As you can see from the widespread attention that his death is getting from the media, Kim Jong Il was no tin pot dictator. His life and his death affected millions outside the country that he ruled, at least officially, for the past twenty years.
The big question that’s on everyone’s minds today is the big “what next?” To be frank, there’s really no way to tell. Kim Jong Un is an unknown quantity (supposedly the most we know about him is that he was partly educated in Switzerland, speaks passable German, and enjoys basketball) and there’s no way of telling who will come out of the emerging power struggle that will inevitably happen. Everyone’s favourite bet seems to be the Bowibu-related Jang Sung Taek; but in North Korea, all bets are really off.
As Victor Cha mentioned on CNN, no one really knows what’s going to happen in the DPRK. Your guess is as good as mine. But here are some tidbits that may give us some clues:
First, and most telling to me, Kim Jong Un was named a “great successor” almost immediately upon the announcement of Kim Jong Il’s death. You may remember in 1994 when Kim Il Sung died that Kim Jong Il was not named the immediate successor until well into his rule. Some say that this was because Kim Jong Il needed to consolidate his backers before going public with an announcement. After all, it took Kim Il Sung quite a bit of time to get people to buy into a dynastic succession.
But if Kim Jong Il needed all that time to make sure that he was on firm ground before he officially took over the reins, does this mean that this twenty-something son of his has done something which his grandfather and father could not have? No, of course not. Like many others have noted, I’d agree that this demonstrates that Kim Jong Un is really not in charge. There are people behind the scenes pulling the strings. And the people pulling the strings may need to use Kim Jong Un as their kkok-du-gakshi (“puppet”) for some time to lend at least a bit of legitimacy to this proverbial pulling of the strings, but sooner or later they may want to jettison him.
The fact that Pyongyang wanted to reassure the world that a head honcho is there to take the reins may be a sign that things are also much different than they were in 1994. Why are the North Koreans so adamant that things are under control – especially in contrast to the events that unfolded after 1994? With this, I can’t but help be reminded of the “Keep Calm and Carry On” memorabilia that is popular with hipsters these days.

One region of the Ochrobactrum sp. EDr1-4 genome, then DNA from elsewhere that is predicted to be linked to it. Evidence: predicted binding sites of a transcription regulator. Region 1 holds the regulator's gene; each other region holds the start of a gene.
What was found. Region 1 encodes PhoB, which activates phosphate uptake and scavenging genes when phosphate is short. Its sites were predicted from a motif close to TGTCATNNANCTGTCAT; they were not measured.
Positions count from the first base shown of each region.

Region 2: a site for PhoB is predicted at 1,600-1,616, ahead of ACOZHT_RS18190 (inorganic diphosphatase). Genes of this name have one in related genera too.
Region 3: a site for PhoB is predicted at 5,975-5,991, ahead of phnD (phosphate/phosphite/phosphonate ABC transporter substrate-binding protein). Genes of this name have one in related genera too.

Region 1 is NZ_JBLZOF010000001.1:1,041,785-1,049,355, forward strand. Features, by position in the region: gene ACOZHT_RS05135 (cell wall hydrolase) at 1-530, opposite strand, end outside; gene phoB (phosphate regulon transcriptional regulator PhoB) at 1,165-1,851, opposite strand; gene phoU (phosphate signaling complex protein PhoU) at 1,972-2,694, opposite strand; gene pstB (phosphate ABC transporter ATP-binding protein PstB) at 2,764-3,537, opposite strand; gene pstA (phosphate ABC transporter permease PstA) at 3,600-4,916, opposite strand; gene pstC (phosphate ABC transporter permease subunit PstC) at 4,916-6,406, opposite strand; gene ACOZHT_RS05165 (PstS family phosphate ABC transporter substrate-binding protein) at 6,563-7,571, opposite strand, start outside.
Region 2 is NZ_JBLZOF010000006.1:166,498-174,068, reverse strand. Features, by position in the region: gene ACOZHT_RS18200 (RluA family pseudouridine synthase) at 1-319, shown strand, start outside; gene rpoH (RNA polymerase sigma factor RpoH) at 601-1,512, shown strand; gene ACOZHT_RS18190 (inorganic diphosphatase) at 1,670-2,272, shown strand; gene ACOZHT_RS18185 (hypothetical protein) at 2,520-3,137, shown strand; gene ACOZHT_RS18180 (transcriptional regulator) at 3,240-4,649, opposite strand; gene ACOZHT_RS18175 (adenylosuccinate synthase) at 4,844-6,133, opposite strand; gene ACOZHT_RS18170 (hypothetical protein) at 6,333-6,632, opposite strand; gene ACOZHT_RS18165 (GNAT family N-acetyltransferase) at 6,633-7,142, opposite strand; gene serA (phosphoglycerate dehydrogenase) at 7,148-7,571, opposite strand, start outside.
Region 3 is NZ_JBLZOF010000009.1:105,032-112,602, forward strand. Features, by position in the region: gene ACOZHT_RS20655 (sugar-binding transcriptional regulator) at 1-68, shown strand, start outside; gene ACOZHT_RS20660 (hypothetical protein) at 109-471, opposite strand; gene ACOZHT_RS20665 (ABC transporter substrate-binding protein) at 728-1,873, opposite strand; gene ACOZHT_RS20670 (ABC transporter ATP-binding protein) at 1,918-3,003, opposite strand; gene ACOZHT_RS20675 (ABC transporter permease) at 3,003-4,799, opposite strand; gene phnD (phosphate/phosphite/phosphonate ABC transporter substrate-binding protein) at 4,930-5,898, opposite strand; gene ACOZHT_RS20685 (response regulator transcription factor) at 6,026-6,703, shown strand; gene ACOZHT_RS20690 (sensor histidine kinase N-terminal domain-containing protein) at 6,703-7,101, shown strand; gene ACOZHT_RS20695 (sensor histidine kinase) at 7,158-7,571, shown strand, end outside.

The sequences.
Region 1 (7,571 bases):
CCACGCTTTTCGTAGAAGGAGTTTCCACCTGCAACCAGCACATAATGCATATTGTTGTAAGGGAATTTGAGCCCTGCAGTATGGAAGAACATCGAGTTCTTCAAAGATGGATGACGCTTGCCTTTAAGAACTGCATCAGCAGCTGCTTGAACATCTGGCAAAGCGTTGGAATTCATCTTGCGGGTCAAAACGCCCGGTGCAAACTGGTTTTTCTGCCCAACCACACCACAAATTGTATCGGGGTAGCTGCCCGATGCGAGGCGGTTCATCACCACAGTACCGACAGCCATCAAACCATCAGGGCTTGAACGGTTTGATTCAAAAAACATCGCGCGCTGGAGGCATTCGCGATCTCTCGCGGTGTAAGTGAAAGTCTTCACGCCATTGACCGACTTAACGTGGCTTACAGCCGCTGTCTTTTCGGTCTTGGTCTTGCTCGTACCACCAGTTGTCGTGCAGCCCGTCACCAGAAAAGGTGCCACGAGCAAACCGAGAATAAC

In the interim, one can’t help but think that North Korea is going to be run by committee. There are far too many interests within the country to be represented, and Kim Jong Un is far too weak (and probably inexperienced) to juggle this effectively. The military will certainly be represented, as well as the intelligence organs. With the Six Party talks and humanitarian aid two pressing items on the DPRK foreign policy agenda, the “Foreign Ministry” will continue to be represented as well. Whether the Workers’ Party, which lost much of its status in the past, will regain a seat at the table is of note – one would think that throwing party apparatchiks into the mix could have the effect of moderating any future decisions that will be made.
The question then is whether Pyongyang can get out of this period with the same success as post-Mao China, and move away from the Kim personality cult, or whether a Cultural Revolution-type retrenchment will occur that throws the country further away from liberalization. Unfortunately, it seems that either possibility is quite distinct.
As for remembering the dead? As much as the death of any human life should be a sad event, I cannot say that I will shed a tear at his passing. Some may say that he really wanted to open up the DPRK, but that due to the fact that much of his power came from a bargain with the more conservative minded military, that his true wish of a China-style reform was ultimately unsuccessful. Others may say that Kim Jong Il, or even the idea of a Kim Jong Il, served as a linchpin of stability within the DPRK. Removing that linchpin, some may argue, may be akin to removing a foundational point of the Pyongyang edifice, bringing it all down into chaos and he served his purpose in keeping peace and stability in the region.
Yet the Kim Jong Il I will forever remember will be a man who was responsible for continuing a system of penal colonies that punished hundreds of thousands of innocents in what can only be charitably called concentration camps. I will remember a man who was responsible for allowing a famine to kill hundreds of thousands, perhaps even millions of his fellow countrymen. (And yes, I use the word “allow” purposefully.) And I will remember that we, and I mean humanity as a collective, failed to bring him accountable for the crimes that he committed.
That will be the memory. The hope is that this memory will simply be that, a memory. That this memory will be eventually replaced by a happier reality of a North Korea where people do not fear extrajudicial punishment, where they do not fear punishment if they leave the country, where they do not fear hunger or any deprivation of basic human needs.
Yes, hope. That all these terrible things of the past will simply be memories of an era long forgotten.